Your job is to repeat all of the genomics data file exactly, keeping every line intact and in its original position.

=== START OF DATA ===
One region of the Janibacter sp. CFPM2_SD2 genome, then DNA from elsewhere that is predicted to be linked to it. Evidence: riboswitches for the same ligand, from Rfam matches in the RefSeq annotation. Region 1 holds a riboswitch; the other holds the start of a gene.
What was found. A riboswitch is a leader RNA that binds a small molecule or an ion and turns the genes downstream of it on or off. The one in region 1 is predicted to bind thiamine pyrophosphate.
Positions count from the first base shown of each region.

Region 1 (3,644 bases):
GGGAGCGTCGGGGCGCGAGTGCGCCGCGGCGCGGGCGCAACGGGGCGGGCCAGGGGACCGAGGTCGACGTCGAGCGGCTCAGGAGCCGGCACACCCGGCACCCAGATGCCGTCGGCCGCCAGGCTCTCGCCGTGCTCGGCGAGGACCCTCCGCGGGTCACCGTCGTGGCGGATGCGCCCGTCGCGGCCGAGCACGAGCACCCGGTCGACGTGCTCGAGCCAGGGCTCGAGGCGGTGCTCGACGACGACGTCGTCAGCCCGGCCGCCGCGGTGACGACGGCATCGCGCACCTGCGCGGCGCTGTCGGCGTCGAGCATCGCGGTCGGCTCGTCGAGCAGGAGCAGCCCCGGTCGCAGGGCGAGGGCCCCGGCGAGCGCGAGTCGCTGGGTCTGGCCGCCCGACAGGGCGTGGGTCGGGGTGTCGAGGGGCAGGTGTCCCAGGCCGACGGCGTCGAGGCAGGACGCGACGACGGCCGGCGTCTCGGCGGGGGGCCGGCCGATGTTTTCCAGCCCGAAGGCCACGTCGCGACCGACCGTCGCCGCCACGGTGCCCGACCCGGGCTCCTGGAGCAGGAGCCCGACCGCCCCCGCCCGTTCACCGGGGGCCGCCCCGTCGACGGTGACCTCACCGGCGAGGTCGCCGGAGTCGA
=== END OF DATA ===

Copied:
One region of the Janibacter sp. CFPM2_SD2 genome, then DNA from elsewhere that is predicted to be linked to it. Evidence: riboswitches for the same ligand, from Rfam matches in the RefSeq annotation. Region 1 holds a riboswitch; the other holds the start of a gene.
What was found. A riboswitch is a leader RNA that binds a small molecule or an ion and turns the genes downstream of it on or off. The one in region 1 is predicted to bind thiamine pyrophosphate.
Positions count from the first base shown of each region.

Region 1 (3,644 bases):
GGGAGCGTCGGGGCGCGAGTGCGCCGCGGCGCGGGCGCAACGGGGCGGGCCAGGGGACCGAGGTCGACGTCGAGCGGCTCAGGAGCCGGCACACCCGGCACCCAGATGCCGTCGGCCGCCAGGCTCTCGCCGTGCTCGGCGAGGACCCTCCGCGGGTCACCGTCGTGGCGGATGCGCCCGTCGCGGCCGAGCACGAGCACCCGGTCGACGTGCTCGAGCCAGGGCTCGAGGCGGTGCTCGACGACGACGTCGTCAGCCCGGCCGCCGCGGTGACGACGGCATCGCGCACCTGCGCGGCGCTGTCGGCGTCGAGCATCGCGGTCGGCTCGTCGAGCAGGAGCAGCCCCGGTCGCAGGGCGAGGGCCCCGGCGAGCGCGAGTCGCTGGGTCTGGCCGCCCGACAGGGCGTGGGTCGGGGTGTCGAGGGGCAGGTGTCCCAGGCCGACGGCGTCGAGGCAGGACGCGACGACGGCCGGCGTCTCGGCGGGGGGCCGGCCGATGTTTTCCAGCCCGAAGGCCACGTCGCGACCGACCGTCGCCGCCACGGTGCCCGACCCGGGCTCCTGGAGCAGGAGCCCGACCGCCCCCGCCCGTTCACCGGGGGCCGCCCCGTCGACGGTGACCTCACCGGCGAGGTCGCCGGAGTCGA